Sometimes my back needs a break from bending over the low folding table; this is a real work bench, but it doesn't work well for large sheets of material. At least I can stand upright now and then to cut smaller pieces. Whew! Much better!
All the styrofoam pieces are cut; now I need to spread the joint compound on both sides of each piece, allowing for drying time for each side. A long process. And the weather is getting cooler. I've had to leave my car outside the garage all this time. It's chilly, but dry so far. (The car doesn't mind being chilly or wet; I mind being chilly or wet. I have to leave the garage door open because I need the extra light.)
Piece by piece; wall by wall; arch by arch. Hurry, hurry! Winter is on its way.
This is a fine array of work! All the pieces have been stuccoed and laid out to dry. That yellow ball in the upper center of the photo is a device that Robert put in place so that I can drive my SUV into the garage (and park beside his big pickup truck) without edging too close to his (MANY) bicycles. It mostly works fine. I haven't hit a bicycle yet.
Waiting just an extra day for the final drying time; it seems to take longer in the cooler weather. I've had to switch to heavier clothing. I keep optimistically saying "cool" and "chilly" but it's actually downright COLD out here. I've also switched to Italian wine that replaces all my French favorites. I've found an Italian Lambrusco that wards off the cold very nicely.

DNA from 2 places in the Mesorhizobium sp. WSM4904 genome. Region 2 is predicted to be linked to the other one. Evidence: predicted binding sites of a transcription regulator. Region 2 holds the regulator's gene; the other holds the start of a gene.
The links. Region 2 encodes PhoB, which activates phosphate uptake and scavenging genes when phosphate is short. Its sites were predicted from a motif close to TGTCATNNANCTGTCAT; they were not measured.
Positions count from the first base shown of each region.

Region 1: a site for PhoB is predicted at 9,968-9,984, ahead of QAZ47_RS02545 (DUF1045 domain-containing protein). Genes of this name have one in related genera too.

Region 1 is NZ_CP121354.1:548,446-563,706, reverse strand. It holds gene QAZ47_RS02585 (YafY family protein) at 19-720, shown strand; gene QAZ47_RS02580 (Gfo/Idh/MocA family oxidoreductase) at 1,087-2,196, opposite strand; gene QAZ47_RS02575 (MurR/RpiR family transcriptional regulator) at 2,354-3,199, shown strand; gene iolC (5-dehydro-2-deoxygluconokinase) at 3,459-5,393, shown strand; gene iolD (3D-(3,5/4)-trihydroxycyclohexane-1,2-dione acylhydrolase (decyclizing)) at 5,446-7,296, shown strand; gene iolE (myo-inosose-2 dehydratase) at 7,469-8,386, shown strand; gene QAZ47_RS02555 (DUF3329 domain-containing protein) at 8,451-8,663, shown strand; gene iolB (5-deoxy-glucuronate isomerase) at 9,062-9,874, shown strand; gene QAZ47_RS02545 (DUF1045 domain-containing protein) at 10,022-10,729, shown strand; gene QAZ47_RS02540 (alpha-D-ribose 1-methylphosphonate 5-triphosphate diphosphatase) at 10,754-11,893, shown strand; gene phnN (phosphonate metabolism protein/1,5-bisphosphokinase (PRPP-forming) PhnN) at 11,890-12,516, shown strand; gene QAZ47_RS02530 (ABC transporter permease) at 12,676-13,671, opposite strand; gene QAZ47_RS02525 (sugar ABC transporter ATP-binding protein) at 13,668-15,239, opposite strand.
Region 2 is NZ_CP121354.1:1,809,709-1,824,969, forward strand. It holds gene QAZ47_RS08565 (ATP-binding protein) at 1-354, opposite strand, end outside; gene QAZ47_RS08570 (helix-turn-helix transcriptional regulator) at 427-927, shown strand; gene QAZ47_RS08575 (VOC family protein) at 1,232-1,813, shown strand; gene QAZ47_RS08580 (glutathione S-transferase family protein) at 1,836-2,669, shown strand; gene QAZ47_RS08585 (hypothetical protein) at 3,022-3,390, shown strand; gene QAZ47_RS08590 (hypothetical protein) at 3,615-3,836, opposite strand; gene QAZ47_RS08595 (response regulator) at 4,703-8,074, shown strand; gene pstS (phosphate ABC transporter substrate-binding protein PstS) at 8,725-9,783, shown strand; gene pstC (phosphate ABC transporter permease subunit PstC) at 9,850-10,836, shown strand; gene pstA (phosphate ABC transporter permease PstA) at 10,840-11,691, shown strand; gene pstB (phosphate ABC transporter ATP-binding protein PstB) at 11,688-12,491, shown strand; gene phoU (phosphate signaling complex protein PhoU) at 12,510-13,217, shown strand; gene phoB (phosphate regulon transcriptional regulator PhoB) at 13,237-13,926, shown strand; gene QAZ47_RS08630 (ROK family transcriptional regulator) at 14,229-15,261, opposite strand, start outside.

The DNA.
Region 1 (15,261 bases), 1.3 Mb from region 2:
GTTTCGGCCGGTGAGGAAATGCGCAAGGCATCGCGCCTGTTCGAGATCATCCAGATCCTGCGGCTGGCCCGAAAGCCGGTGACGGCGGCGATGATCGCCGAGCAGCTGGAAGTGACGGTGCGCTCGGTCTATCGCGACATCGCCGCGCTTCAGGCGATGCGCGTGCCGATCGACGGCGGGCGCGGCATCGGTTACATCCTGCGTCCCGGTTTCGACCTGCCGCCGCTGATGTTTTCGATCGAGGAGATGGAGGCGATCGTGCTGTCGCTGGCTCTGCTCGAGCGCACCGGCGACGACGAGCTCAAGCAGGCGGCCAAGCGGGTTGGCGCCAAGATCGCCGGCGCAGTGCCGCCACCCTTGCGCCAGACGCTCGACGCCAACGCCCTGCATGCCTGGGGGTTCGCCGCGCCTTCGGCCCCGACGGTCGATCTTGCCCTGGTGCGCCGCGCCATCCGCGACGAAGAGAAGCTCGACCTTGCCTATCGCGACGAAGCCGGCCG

Now - Let the sanding begin!
Another long process - each large piece takes about two hours to sand, front and back. It's hard work. I usually sand only one piece per work period. What a lot of walls there are!
But the "finished" stack is finally larger than the "unfinished" stack.
This is the last large wall to sand! I've accumulated many, many mounds of joint compound dust such as this one. The dust goes in the dust bin, because I don't want it to clog my vacuum cleaner. (I often wonder whether it's clogging my lungs!) My Italian wine may also be a bit dusty.
Only a few more pieces to sand. I wear heavy socks, a heavy fleece jacket with a turtle neck, and I stand on a small thick mat. I am cold. Being a miniaturist is SO MUCH FUN!
The Last of the Wall Pieces!
Sanding complete! (Except for the low boundary wall pieces that I realized will be probably almost the last pieces to use in the construction of the villa-fattoria. So I'm going to wait for warm weather to finish the sanding on those pieces.) Winter is settling in outside. I am going inside!
Back inside in my cozy, warm workroom. The base board is ready for the walls to be mounted.
And the walls are ready and waiting.
The walls have been loosely assembled, so that I can see where adjustments need to be made. This also helps me visualize what needs to be done next. And next and
Thanks for stopping by. Come back next time and view the next thing. I'll share my Lambrusco with you!